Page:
On December 8, the House of Representatives by voice vote passed H.R. 2221, entitled the "Data Accountability and Trust Act," (“DATA”) which would require all organizations engaged in interstate commerce that manage or contract another to manage electronic data containing personal information to comply with a comprehensive set of standards designed to protect that information from unnecessary disclosure and to prevent identity theft and other fraud. The proposed legislation has three primary goals:
First, DATA would put into place a federal law regarding the standards for notification of breaches or thefts involving personally identifiable information. DATA would also require that notification be provided to the Federal Trade Commission (“FTC”) if there is a breach. Although there is no current requirement of notification to state agencies, DATA does allow state agencies and the FTC to enforce the provisions of DATA. Although almost all states and jurisdictions have data breach notification laws in place, and other states are on the verge of passing new data breach notification laws, a federal law would replace the jumble of standards and reporting requirements.
Second, DATA would require that those firms that store personally identifiable information to have in place security policies and procedures to ensure that information is adequately protected. These proposed provisions largely track those already in place in the Gramm-Leach-Bliley Act.
Third, DATA has added provisions related to consumers’ ability to review and correct misinformation held by a firm. Similar to the right to review and protest information contained in credit reports under the Fair Credit Reporting Act, consumers are allowed to point out incorrect “personal information” a firm maintains.
Under DATA, the FTC will be directed to pass regulations and guidance implementing and interpreting many of the specifics, and would be granted civil enforcement authority through its power under the FTC Act to prevent unfair and deceptive trade practices. In addition, DATA would empower state attorneys general to bring civil actions to enforce its provisions with regard to violations against residents of their respective states. Penalties would be substantial. The failure of any covered organization to implement a comprehensive data security program or of data brokers to implement requirements specific to them would carry a maximum penalty of $11,000 per violation -- which in the case of the data security program would be $11,000 per day -- up to a maximum of $5,000,000. Failing to comply with the breach notification provision would carry a penalty of up to $11,000 per failed notification, up to a maximum of $5,000,000, which could theoretically be reached by an unreported breach of the personal information of only 455 individuals.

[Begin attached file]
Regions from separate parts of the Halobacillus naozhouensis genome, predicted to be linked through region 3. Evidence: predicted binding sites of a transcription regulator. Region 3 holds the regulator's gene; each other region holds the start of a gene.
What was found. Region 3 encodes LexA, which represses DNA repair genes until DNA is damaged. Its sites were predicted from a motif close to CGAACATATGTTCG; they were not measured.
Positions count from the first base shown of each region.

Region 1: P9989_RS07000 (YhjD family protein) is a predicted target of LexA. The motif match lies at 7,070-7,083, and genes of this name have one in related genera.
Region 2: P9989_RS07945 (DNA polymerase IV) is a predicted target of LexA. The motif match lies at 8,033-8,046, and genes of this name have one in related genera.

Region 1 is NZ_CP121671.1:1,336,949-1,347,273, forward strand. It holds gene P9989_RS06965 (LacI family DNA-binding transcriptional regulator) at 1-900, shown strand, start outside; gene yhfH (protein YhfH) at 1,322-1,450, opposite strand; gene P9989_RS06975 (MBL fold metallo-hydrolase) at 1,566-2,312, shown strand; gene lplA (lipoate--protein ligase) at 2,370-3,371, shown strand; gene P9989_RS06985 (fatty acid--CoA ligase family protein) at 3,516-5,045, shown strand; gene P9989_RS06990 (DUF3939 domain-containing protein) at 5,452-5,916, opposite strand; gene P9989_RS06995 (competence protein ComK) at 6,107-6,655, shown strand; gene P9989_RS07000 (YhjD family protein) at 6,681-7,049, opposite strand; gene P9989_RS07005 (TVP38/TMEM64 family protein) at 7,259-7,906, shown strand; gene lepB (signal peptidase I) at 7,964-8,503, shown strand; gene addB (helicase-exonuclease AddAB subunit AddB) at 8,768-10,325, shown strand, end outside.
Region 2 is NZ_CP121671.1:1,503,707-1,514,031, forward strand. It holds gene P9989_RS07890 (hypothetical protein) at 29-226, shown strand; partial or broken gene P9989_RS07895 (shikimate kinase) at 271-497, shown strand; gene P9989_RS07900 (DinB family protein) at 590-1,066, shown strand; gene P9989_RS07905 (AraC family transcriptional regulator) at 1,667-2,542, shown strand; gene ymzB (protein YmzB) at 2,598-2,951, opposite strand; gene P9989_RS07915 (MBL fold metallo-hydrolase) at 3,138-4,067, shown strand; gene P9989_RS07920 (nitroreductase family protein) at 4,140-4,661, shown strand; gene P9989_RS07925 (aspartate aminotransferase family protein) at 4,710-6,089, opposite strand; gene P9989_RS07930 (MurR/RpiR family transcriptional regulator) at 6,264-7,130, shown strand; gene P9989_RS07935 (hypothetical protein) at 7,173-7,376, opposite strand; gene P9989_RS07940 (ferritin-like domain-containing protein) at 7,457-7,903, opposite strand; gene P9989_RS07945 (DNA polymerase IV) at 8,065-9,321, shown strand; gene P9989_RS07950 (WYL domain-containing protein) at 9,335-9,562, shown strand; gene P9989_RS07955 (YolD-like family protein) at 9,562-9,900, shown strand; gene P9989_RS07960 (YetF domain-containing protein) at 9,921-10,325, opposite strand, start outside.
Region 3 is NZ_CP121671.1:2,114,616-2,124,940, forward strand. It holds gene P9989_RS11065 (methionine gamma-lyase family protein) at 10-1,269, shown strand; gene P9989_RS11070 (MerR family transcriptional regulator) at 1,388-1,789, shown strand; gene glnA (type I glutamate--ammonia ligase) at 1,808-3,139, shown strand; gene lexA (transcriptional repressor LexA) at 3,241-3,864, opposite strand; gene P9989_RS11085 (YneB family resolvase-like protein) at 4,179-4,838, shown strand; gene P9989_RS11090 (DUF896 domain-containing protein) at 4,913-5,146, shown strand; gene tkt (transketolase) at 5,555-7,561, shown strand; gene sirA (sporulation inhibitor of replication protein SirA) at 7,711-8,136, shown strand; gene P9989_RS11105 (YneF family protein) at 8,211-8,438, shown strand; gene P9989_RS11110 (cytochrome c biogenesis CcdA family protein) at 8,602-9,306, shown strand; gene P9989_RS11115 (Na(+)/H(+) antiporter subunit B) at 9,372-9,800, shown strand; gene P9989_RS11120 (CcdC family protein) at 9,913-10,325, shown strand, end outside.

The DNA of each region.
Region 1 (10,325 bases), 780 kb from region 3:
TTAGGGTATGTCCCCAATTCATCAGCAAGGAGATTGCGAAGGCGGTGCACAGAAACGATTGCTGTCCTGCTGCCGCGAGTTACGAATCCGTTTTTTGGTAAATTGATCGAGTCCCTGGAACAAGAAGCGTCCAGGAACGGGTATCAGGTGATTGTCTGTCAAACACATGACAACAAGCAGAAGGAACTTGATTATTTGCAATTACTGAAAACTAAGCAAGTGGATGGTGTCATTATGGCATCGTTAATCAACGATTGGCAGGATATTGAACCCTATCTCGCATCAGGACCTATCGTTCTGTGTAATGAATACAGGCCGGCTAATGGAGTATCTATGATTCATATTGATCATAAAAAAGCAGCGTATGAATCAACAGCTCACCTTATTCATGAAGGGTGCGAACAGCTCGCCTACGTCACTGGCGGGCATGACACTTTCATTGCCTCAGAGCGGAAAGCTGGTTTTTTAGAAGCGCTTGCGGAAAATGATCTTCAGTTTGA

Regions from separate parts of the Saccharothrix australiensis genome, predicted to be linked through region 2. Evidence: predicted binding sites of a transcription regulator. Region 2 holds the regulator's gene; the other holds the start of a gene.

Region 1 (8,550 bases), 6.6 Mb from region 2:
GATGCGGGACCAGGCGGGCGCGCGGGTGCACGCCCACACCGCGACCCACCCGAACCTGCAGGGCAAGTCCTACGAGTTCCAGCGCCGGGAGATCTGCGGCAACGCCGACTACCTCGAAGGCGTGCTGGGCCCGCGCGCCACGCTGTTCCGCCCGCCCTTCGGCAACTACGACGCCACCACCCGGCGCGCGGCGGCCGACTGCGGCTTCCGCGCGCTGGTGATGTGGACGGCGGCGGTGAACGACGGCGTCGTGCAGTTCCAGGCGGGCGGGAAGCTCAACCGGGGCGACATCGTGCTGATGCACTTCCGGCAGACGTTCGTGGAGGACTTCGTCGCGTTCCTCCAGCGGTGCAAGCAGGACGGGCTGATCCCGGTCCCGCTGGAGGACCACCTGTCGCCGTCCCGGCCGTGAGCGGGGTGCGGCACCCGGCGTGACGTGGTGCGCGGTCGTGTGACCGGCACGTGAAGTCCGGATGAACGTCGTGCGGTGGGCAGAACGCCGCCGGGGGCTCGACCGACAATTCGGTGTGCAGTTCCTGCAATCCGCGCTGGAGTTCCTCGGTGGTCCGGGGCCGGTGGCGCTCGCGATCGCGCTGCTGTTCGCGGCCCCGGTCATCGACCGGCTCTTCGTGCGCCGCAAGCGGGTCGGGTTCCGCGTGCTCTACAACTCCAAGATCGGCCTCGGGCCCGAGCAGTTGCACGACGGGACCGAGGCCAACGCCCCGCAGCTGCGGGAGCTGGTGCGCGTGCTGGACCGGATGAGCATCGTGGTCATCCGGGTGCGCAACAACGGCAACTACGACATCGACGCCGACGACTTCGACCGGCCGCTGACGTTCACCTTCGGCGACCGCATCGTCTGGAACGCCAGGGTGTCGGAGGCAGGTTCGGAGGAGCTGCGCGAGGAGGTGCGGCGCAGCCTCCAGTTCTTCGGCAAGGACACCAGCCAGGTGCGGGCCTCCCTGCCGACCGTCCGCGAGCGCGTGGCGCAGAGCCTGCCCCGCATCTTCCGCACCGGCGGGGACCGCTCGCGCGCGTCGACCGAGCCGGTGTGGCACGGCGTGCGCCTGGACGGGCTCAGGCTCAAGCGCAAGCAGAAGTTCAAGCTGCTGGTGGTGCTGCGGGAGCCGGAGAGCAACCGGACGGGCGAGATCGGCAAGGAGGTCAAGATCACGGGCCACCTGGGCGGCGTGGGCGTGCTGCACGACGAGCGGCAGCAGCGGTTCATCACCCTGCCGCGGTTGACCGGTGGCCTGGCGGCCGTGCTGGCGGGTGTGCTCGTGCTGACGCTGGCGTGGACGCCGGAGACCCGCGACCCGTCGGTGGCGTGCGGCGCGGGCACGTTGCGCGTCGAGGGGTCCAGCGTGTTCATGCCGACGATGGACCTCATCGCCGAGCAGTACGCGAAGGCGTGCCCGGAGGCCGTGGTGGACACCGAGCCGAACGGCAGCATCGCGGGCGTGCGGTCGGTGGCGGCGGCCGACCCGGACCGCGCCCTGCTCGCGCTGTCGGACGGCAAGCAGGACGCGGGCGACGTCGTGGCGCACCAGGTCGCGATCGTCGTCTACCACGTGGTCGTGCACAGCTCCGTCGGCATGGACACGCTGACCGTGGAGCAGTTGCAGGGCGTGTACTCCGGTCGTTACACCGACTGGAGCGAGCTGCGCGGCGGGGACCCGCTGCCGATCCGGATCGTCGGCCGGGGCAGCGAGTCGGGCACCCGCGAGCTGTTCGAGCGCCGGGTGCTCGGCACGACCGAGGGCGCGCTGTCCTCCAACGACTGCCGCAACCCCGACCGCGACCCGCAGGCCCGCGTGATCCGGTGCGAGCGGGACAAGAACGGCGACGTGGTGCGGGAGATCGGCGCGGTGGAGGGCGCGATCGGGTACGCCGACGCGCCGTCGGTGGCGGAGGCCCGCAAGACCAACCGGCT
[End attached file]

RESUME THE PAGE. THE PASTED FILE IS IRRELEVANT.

The Senate Judiciary Committee last month approved two bills similar to DATA. While there are some differences in those proposals, all three bills seem to enjoy some bipartisan support. Although the full Senate chamber is unlikely to vote on the bills for some time, proponents are now likely to point to the momentum generated by the passage of DATA to bring the issue before the full Senate sooner rather than later.